The Diminishing Quality of Ontario’s Universities: Can the System be Fixed?
Harvey P. Weingarten
President, Higher Education Quality Council of Ontario
October 18 2011
An answer to this question requires a short excursion into the world of how Canada finances its postsecondary institutions. Consider this brief primer on university budgeting.
For some, the blame lies at the feet of government for failing to provide colleges and universities with greater funding. To be fair, the Ontario government has directed more money to the postsecondary sector, and these funds – targeted largely to growth and financial aid – have had real impact.
Continue with the status quo? We can’t. The consequences of a lower quality system are too severe and the benefits of a higher quality system to both the individual and society are simply too desirable. We must acknowledge, though, that the ways we managed our public higher education systems in the past are no longer particularly effective. Change is needed — changes in the ways governments manage, intervene and fund the system and changes in the ways that institutions manage themselves, allocate their resources and are held accountable.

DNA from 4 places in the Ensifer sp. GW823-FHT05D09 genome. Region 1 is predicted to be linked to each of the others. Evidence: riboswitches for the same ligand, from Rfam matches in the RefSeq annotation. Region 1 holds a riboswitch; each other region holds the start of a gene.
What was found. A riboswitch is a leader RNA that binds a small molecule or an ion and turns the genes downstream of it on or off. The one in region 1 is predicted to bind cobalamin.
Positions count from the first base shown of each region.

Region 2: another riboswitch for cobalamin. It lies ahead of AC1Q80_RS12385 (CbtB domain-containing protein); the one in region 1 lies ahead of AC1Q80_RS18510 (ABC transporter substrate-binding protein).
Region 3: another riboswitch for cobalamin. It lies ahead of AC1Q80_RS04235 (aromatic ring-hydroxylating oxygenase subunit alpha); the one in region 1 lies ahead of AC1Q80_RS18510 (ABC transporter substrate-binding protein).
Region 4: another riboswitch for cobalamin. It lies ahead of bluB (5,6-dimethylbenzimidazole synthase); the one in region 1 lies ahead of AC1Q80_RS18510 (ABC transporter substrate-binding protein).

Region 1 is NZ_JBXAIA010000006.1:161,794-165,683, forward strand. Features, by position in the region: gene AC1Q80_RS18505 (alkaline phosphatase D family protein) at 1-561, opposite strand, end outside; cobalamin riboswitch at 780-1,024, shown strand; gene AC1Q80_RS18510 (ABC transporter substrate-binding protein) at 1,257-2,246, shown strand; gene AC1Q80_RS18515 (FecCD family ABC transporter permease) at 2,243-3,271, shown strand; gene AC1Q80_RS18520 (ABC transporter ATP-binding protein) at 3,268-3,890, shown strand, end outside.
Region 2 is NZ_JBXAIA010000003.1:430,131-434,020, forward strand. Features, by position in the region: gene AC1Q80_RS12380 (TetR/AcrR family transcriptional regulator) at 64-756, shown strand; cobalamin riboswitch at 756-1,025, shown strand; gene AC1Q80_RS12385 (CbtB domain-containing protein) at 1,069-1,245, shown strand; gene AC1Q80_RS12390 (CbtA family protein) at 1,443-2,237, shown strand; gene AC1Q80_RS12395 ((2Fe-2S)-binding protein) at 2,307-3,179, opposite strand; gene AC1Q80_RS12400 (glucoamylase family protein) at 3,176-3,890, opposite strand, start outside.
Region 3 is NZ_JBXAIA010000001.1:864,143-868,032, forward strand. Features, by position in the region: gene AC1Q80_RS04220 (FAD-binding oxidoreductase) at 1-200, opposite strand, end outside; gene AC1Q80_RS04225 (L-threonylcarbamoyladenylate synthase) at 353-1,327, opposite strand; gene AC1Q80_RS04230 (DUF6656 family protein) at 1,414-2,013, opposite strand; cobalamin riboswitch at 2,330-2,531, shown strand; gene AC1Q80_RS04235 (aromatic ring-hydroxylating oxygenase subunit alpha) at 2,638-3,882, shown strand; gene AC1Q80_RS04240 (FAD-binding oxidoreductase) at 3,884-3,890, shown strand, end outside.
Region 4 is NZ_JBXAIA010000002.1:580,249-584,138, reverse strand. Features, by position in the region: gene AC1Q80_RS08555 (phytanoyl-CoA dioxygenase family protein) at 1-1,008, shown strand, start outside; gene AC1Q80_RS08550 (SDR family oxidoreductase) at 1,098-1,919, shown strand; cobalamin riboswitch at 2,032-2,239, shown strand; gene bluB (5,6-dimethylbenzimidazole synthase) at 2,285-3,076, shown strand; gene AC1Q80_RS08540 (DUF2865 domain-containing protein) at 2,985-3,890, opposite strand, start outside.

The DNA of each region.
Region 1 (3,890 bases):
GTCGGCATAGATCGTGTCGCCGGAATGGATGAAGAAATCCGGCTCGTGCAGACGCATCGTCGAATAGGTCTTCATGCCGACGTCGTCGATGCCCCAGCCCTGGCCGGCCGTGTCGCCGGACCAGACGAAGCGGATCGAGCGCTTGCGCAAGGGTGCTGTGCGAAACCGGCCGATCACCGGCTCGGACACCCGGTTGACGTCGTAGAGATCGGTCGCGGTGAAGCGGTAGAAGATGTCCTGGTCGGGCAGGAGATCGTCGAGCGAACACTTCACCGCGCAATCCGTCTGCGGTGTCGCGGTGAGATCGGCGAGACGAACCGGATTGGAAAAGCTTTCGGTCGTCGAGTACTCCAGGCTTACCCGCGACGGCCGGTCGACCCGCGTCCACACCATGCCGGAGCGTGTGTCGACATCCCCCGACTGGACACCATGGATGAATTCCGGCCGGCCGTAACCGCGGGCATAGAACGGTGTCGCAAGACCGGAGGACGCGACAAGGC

- Government incentives and policies to steer the system, not to micromanage the institutions.
- Funding for achievement of outcomes, not on inputs.
- Clear and transparent accountability mechanisms for monitoring and rewarding performance.
- Breaking down the silos between different types of postsecondary institutions in the system.
- And finally, introduction of a policy of greater differentiation of institutions within the system.
It certainly means more than simply the fact that institutions are different.
“…greater differentiation of Ontario’s university sector is one of the most powerful levers available, especially in times of resource constraints, to achieve public goals of greater quality, competitiveness [and] accountability…”
We should be optimistic about our ability to achieve that goal. Many of the elements are in place. We have good institutions and a willing government. We understand why quality is so important. We have a history of success. We acknowledge that we have a problem.